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Comparative Analysis, Haroun and the sea of stories and Inanna

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Introduction

I will be comparing and contrasting "The decent of Inanna" which is part of the cycle of many other stories in this book which date back to around 5000 years. Wolkstein and Kramer take us back to these years when humans found different ways to communicate before language was introduced; through sound, like the repetition in Inanna which brings a musical beat into mind, body gestures, like the shadow warrior Mudra, and pictures, like the cuneiforms shown in Inanna. This book was interpreted by a folklorist who collected and recorded the tales, legends and songs of modern contemporary societies and a cuneiformist who has restored and translated the written tales, legends and songs from the Sumerians times. On the surface, Haroun and the Sea of Stories appears to be a simplistic, light-hearted novel that reads almost like a children's tale. Beneath the surface, however, something much more profound is stirring, which brings us on an adventure where stories have been passed on and interpreted to create a mythical allusion of a sea of stories as Salman Rashdie wrote. This allusion is shown on page 72. "He looked into the water and saw that it was made up of a thousand thousand thousand and one different currents, each one a different colour, weaving in and out of one another like liquid tapestry of breath taking complexity; and Iff explained that these were the streams of story, that each colored strand represented and contained a single tale. ...read more.

Middle

You're him. You're Mr. Sengupta and you stole my mother and you left the fat lady behind and you're a sniveling, driveling, mangy, stingy, measly, weaselly clerk. Where are you hiding her? Maybe she's a prisoner on this ship! Come on hand her over." ( 155) The Cultmaster personifies censorship and evil and it is inherited in his character's tone (monotone) which is ironic since his name, Khattan-Shud means "end" giving an impression that stories are ending and starting all the time during this book. He has good reason to try and put an end to stories which is that's stories have too much power, they can create many disasters and cause disruption due to the fact that one person could have mingled with a story instead of sticking to the facts. "The Cultmaster came over and peered into Haroun's face. What brought you up here eh? He asked in his dull dull voice. Stories I suppose. He said the word stories as if it were the rudest, most contemptible word in the language. What starts with stories ends with spying, and that's a serious charge, boy, no charge more serious. You'd have done better to keep your feet on the ground but you had your head in the air. You'd have done better to stick to facts, but you were stuffed with stories. You'd have done better to have stayed home, but up you came. Stories make trouble. ...read more.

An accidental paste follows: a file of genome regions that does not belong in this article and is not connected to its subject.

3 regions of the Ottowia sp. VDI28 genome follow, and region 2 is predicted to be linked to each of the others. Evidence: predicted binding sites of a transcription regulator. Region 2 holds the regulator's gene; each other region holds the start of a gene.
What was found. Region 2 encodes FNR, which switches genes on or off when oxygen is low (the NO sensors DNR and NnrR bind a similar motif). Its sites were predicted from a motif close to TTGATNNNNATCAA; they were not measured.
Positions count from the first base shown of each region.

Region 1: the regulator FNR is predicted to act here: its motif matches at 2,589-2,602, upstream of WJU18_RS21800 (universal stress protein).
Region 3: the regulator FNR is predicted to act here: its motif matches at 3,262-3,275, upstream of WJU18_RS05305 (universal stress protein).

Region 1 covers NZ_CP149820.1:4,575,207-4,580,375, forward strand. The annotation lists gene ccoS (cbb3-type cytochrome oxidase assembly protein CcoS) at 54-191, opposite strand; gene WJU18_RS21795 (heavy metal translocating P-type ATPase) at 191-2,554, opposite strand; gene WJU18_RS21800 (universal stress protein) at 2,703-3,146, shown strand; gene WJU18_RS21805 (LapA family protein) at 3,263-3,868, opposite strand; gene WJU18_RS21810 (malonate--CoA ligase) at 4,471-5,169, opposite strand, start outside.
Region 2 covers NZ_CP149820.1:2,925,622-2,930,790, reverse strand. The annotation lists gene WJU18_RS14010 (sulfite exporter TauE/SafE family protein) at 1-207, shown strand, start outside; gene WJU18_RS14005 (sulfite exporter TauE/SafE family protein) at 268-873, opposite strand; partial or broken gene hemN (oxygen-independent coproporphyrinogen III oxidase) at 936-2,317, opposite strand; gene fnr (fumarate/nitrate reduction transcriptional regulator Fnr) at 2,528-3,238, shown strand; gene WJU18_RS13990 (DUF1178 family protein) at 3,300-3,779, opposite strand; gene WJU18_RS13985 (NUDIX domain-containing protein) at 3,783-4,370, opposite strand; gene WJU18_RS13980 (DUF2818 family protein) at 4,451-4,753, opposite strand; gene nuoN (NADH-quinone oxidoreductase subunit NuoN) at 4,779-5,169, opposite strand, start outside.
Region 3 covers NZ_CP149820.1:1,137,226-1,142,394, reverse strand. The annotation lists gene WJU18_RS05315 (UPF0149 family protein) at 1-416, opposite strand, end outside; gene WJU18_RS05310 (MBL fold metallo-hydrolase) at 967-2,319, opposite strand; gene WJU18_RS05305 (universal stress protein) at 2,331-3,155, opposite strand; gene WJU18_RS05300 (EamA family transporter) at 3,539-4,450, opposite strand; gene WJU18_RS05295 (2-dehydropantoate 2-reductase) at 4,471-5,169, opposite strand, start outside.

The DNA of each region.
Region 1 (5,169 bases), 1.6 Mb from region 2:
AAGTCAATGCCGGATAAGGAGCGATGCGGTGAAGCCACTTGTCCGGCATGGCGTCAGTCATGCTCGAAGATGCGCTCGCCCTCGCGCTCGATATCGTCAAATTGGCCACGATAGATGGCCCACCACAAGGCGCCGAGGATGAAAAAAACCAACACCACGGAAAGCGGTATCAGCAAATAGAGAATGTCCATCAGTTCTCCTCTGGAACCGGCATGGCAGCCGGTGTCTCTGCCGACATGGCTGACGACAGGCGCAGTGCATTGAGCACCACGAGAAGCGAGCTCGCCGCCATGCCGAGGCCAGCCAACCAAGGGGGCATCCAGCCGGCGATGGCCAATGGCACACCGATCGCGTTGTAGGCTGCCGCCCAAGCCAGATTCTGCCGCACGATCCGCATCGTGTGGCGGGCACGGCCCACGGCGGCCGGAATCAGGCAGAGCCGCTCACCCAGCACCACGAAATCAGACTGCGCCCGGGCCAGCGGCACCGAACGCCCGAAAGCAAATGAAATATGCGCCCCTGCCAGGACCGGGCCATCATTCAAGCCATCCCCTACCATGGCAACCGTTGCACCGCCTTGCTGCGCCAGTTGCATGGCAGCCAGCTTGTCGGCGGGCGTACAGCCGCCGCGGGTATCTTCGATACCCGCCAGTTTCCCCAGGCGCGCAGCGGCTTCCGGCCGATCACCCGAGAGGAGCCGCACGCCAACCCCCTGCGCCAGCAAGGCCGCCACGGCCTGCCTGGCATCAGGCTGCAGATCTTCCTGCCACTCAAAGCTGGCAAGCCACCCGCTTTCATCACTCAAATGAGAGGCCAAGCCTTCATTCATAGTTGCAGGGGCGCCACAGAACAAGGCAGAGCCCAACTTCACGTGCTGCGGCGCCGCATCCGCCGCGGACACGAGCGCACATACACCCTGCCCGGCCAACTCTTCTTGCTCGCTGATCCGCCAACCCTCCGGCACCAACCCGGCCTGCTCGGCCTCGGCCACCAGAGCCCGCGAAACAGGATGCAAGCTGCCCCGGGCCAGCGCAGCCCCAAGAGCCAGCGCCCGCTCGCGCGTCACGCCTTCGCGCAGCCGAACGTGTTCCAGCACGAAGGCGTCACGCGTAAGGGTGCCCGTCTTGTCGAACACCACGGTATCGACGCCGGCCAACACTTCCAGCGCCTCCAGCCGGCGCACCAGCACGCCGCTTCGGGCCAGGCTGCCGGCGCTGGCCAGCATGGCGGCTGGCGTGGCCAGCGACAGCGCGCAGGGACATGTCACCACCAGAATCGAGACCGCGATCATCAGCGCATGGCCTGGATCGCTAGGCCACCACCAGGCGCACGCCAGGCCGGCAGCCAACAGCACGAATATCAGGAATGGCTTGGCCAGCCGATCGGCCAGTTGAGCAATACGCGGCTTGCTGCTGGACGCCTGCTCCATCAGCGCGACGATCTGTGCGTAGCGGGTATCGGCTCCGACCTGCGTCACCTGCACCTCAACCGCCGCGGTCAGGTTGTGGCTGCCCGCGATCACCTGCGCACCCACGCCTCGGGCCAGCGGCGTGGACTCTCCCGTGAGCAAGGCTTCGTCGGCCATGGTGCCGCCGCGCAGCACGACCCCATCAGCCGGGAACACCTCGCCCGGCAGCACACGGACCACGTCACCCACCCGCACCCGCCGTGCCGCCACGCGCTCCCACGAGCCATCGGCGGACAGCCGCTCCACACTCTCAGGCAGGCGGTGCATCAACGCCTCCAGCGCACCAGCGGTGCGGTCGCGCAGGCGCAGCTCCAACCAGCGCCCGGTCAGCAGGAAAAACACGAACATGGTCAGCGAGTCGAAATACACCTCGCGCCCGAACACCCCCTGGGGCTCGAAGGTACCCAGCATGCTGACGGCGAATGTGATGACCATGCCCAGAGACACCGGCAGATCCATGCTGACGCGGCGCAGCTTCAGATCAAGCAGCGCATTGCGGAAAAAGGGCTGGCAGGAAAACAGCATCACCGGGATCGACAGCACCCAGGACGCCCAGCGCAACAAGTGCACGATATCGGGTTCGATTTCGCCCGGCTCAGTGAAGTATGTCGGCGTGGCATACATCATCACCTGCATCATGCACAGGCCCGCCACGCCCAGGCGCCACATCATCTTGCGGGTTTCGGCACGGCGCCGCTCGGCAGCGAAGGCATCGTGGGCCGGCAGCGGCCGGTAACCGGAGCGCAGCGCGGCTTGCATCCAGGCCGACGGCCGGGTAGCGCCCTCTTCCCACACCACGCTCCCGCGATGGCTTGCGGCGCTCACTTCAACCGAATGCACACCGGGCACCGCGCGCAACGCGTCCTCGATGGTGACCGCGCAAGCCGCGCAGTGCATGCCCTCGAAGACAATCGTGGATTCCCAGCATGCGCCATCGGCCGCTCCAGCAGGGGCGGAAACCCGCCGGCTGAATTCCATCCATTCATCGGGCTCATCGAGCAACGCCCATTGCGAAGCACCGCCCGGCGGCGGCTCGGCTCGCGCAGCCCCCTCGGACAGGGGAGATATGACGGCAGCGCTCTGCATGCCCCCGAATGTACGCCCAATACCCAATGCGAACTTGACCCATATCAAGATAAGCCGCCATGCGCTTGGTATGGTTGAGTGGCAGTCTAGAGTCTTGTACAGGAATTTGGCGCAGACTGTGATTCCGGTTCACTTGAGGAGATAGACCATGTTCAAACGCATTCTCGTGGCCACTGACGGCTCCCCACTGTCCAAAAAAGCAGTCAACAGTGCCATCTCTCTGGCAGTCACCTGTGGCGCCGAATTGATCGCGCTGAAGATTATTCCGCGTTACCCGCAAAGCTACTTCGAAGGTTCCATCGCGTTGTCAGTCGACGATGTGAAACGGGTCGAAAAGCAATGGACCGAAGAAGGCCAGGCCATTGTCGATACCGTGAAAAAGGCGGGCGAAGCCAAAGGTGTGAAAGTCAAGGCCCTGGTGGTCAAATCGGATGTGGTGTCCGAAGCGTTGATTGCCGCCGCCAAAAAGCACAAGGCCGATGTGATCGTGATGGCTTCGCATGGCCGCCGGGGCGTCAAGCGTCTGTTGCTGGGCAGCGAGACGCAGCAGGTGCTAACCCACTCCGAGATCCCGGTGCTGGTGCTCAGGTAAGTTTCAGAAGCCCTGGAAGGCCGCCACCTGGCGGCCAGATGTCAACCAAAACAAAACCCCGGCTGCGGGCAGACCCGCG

Conclusion

This transition can even be seen in Haroun's thoughts in which gruesome "combat" turns into something as beautiful as a "dance". "And as they fought each other, standing toe to toe, Haroun began to think of their combat as a dance of great beauty and grace, a dance danced in perfect silence because the music was playing inside the dancer's heads (124)." Haroun explains this a little further, "...the dance of the Shadow Warrior showed him that silence had its own grace and beauty (just as speech could be graceless and ugly); and that Action could be as noble as Words; and that creatures of darkness could be as lovely as the children of the light (125)." Haroun connects two opposite things, such as Action and Words and connect them with "could be", indicating that he generally does not associate these actions with being "noble". Haroun is only able to make these connections due to the shadow warrior, just a couple of pages before, shadows were seen as doom, however this idea subverts itself and turns the idea into grace and beauty. In conclusion, both stories have many similarities however they are portrayed in different ways to express different meanings. Inanna's stories were some of the first stories ever told over 5 000 years ago, however since then many stories have been introduced and mixed together. Representing stories by an ocean is no mistake on Rushdie's part, since water is essential for life, and oceans flow and mix together in much the same way that stories do. ...read more.

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